The prosecution’s triple murder case against Justin Hurd ended Wednesday on perhaps its strongest note: the testimony of two experts who say Hurd’s DNA was found at both crime scenes of the 2008 slayings.
Hurd’s defense team, which announced late in the day that it will not present a case of its own, attacked the testimony from police DNA analysts Sheree Enfinger and Aby Moeykens, hoping to plant questions in the jury members’ minds about whether the evidence had been mishandled or inaccurately interpreted.
Attorneys Alan Bowman and Carl Grant also took turns asking Superior Court Judge Robert Ervin to dismiss the charges against their client. They said Assistant District Attorneys Clayton Jones and Reed Hunt had failed to reach the standard of evidence needed.
“The State of North Carolina has presented nothing that proves Mr. Hurd participated in any offense whatsoever,” said Bowman, a veteran New Jersey defense attorney.
Ervin refused. Closing arguments could begin as early as Thursday morning. If convicted, Hurd faces a possible death sentence.
Hurd, 35, is accused of kidnapping, arson and three counts of first-degree murder in connection with the Feb. 4, 2008, slayings of Kinshasa Wagstaff, her live-in boyfriend Kevin “Fergie” Young and her 18-year-old niece Jasmine Hines.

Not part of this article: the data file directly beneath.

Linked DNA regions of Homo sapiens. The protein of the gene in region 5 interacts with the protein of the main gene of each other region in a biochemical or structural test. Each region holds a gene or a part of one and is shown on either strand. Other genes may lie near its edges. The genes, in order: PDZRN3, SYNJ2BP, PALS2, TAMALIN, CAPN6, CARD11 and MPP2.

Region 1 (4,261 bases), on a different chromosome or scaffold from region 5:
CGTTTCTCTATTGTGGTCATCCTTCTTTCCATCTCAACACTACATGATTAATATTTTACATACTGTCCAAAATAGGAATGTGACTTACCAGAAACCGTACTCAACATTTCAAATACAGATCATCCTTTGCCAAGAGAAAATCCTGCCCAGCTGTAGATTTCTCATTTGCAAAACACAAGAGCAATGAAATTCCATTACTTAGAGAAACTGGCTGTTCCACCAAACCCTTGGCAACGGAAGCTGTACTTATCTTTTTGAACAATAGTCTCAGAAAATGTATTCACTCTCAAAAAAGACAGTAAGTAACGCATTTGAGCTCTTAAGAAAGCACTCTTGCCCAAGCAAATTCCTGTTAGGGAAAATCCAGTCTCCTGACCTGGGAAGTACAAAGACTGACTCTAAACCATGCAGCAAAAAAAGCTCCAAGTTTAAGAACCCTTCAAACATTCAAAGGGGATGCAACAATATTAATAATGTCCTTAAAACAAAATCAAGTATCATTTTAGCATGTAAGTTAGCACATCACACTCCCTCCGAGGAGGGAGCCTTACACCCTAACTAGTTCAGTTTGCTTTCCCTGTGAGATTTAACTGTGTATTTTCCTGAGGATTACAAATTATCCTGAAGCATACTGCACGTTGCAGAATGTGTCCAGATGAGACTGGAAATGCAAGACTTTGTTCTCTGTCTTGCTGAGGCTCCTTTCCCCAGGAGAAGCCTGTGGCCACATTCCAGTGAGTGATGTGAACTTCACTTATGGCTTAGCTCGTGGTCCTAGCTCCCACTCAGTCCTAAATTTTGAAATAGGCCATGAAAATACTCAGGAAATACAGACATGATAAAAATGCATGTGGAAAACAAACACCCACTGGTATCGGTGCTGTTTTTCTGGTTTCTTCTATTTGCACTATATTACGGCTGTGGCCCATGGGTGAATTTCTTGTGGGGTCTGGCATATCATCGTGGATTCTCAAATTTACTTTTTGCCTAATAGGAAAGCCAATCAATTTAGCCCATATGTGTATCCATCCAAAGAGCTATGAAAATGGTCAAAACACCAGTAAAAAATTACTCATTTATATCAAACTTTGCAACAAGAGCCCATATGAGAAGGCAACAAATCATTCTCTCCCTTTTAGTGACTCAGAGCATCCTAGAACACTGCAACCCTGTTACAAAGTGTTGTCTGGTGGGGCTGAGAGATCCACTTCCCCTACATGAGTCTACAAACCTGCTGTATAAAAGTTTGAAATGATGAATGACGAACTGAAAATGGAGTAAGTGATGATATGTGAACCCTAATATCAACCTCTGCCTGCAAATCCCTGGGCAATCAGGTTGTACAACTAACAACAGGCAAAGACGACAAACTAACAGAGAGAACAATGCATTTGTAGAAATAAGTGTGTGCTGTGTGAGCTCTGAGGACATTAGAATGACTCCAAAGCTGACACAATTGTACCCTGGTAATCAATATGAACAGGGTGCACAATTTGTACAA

Hurd’s alleged accomplice, Nate Sanders, was shot to death in Cincinnati that fall.
Prosecutors say Hurd and Sanders surprised Young, a reputed drug dealer, and Wagstaff in her north Charlotte home. They were found shot and/or stabbed. Police say whoever killed the pair also set Wagstaff’s home on fire.
Hines was found in Huntersville, with Young’s Toyota Camry parked nearby. Prosecutors say the teen was shot in the car and again as she ran barefoot just off Beatties Ford Road.
Investigators took a DNA sample from the Camry’s steering wheel. Tuesday, Enfinger told the jury the sample matched Hurd’s DNA. She said the odds of someone else matching the DNA sample are more than 1.22 trillion to 1.
Moeykens testified that Hurd’s genetic footprint showed up on four water bottles found in a trash bag stowed in Wagstaff’s SUV.
Bowman, however, got both DNA experts to acknowledge that they did not know the history of the samples they tested: where they had been found, how many people had handled and possibly contaminated them, and how long they had been on the steering wheel and the bottles.
Bowman also challenged Enfinger on her choice of words. In her 2009 report on the steering wheel sample, she wrote that Hurd’s DNA “could not be excluded” as a match. Wednesday, she testified Hurd’s DNA is a match.
Why the difference? Bowman asked.
Her report was based on scientific findings, Enfinger said, while her testimony included her opinion on what the findings showed.
“So the science is a little more reliable than your opinion?” Bowman asked.
Enfinger countered: “My opinion is based on the science and my experience.”